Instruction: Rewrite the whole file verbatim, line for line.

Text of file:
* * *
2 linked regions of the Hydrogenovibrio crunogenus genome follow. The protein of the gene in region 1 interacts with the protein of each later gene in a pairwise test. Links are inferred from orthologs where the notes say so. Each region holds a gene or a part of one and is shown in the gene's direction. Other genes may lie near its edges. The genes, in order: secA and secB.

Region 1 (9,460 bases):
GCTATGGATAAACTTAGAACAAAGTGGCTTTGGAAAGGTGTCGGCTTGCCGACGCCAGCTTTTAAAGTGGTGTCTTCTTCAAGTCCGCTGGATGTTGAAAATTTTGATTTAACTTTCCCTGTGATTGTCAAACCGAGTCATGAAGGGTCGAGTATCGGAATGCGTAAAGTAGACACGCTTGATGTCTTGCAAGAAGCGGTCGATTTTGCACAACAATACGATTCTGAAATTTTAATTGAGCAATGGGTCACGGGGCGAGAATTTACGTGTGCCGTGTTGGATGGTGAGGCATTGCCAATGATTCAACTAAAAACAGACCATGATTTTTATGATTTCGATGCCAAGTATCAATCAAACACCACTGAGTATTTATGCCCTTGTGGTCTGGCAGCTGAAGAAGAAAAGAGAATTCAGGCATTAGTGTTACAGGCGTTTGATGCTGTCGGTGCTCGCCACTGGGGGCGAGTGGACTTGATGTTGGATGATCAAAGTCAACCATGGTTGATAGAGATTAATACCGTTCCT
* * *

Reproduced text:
2 linked regions of the Hydrogenovibrio crunogenus genome follow. The protein of the gene in region 1 interacts with the protein of each later gene in a pairwise test. Links are inferred from orthologs where the notes say so. Each region holds a gene or a part of one and is shown in the gene's direction. Other genes may lie near its edges. The genes, in order: secA and secB.

Region 1 (9,460 bases):
GCTATGGATAAACTTAGAACAAAGTGGCTTTGGAAAGGTGTCGGCTTGCCGACGCCAGCTTTTAAAGTGGTGTCTTCTTCAAGTCCGCTGGATGTTGAAAATTTTGATTTAACTTTCCCTGTGATTGTCAAACCGAGTCATGAAGGGTCGAGTATCGGAATGCGTAAAGTAGACACGCTTGATGTCTTGCAAGAAGCGGTCGATTTTGCACAACAATACGATTCTGAAATTTTAATTGAGCAATGGGTCACGGGGCGAGAATTTACGTGTGCCGTGTTGGATGGTGAGGCATTGCCAATGATTCAACTAAAAACAGACCATGATTTTTATGATTTCGATGCCAAGTATCAATCAAACACCACTGAGTATTTATGCCCTTGTGGTCTGGCAGCTGAAGAAGAAAAGAGAATTCAGGCATTAGTGTTACAGGCGTTTGATGCTGTCGGTGCTCGCCACTGGGGGCGAGTGGACTTGATGTTGGATGATCAAAGTCAACCATGGTTGATAGAGATTAATACCGTTCCT